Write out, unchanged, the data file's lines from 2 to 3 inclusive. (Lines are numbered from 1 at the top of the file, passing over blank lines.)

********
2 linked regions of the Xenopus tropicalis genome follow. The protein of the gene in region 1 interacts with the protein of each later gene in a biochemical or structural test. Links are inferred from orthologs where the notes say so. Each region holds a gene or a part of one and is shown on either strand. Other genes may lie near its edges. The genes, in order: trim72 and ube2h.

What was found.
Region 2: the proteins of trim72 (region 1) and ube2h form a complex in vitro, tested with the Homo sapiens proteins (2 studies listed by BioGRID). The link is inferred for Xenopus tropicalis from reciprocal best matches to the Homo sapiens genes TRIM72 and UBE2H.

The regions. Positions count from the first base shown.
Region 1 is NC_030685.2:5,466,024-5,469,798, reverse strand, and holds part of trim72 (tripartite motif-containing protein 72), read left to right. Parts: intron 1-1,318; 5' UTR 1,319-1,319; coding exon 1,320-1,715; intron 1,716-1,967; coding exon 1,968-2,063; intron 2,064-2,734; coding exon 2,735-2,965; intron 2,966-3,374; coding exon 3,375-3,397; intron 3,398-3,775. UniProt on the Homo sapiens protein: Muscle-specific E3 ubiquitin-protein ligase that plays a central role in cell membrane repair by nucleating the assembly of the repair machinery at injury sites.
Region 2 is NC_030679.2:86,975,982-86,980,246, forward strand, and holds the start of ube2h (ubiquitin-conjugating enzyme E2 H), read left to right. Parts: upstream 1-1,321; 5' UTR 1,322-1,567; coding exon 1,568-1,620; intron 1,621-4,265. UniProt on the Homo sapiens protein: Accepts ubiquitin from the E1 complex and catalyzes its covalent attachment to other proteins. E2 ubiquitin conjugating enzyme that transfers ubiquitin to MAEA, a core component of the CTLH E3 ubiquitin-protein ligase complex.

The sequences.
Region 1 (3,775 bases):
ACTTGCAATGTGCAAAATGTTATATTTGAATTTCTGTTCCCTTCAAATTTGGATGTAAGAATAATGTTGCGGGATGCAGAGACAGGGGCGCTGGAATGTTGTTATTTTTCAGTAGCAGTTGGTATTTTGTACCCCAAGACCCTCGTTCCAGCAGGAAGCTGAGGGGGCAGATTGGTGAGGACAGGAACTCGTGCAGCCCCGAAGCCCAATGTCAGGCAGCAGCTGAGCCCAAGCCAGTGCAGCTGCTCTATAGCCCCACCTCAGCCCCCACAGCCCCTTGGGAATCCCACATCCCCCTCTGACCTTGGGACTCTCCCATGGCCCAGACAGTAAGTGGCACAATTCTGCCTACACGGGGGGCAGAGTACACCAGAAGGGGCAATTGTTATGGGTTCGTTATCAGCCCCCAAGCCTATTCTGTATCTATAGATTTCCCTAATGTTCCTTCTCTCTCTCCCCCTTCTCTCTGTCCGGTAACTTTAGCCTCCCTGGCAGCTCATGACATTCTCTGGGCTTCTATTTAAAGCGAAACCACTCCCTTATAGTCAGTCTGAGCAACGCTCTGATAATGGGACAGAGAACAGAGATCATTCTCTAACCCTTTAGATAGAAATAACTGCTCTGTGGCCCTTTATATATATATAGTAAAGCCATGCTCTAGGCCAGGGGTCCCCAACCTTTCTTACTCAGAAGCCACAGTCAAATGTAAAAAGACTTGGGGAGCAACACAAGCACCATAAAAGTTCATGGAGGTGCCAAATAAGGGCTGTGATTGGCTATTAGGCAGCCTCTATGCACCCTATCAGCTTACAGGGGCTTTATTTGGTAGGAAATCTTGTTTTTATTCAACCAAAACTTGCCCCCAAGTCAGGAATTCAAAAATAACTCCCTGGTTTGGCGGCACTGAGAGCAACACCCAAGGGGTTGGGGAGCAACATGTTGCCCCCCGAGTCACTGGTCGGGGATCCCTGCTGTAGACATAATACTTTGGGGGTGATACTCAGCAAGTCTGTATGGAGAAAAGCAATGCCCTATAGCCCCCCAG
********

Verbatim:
What was found.
Region 2: the proteins of trim72 (region 1) and ube2h form a complex in vitro, tested with the Homo sapiens proteins (2 studies listed by BioGRID). The link is inferred for Xenopus tropicalis from reciprocal best matches to the Homo sapiens genes TRIM72 and UBE2H.